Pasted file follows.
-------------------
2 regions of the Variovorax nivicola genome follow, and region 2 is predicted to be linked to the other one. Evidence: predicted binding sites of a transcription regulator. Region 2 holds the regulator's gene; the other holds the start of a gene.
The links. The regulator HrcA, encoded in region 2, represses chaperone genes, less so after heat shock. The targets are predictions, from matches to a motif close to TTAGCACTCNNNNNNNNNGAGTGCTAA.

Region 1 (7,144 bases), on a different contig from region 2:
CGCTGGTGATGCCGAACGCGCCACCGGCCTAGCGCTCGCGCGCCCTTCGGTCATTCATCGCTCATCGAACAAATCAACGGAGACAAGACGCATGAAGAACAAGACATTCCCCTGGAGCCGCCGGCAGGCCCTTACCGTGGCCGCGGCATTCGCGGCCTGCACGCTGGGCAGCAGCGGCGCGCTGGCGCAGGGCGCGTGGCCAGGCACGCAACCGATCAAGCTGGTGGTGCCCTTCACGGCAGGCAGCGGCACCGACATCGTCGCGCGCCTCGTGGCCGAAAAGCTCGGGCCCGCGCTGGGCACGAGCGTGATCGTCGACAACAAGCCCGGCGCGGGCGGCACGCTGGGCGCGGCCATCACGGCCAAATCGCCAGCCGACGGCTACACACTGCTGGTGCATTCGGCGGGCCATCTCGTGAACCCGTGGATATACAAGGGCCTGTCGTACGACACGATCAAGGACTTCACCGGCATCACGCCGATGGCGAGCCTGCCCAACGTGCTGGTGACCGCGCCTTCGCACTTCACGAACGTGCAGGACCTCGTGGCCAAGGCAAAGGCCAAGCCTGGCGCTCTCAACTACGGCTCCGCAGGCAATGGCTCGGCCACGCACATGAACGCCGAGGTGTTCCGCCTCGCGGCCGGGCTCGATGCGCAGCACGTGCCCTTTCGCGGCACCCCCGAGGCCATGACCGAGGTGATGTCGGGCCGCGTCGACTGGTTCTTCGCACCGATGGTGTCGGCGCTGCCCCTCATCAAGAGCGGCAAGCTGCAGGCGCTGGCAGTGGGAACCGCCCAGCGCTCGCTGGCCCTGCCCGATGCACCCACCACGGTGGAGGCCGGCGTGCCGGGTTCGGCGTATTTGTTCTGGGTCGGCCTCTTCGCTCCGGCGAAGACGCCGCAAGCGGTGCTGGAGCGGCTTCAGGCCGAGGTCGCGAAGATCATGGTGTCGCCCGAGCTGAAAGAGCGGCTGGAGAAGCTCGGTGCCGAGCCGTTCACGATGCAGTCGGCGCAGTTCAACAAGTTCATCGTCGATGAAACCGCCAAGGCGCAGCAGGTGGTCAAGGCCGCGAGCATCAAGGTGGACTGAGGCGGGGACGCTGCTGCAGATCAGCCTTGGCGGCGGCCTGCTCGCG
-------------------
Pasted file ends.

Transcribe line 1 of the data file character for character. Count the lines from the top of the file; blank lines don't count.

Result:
2 regions of the Variovorax nivicola genome follow, and region 2 is predicted to be linked to the other one. Evidence: predicted binding sites of a transcription regulator. Region 2 holds the regulator's gene; the other holds the start of a gene.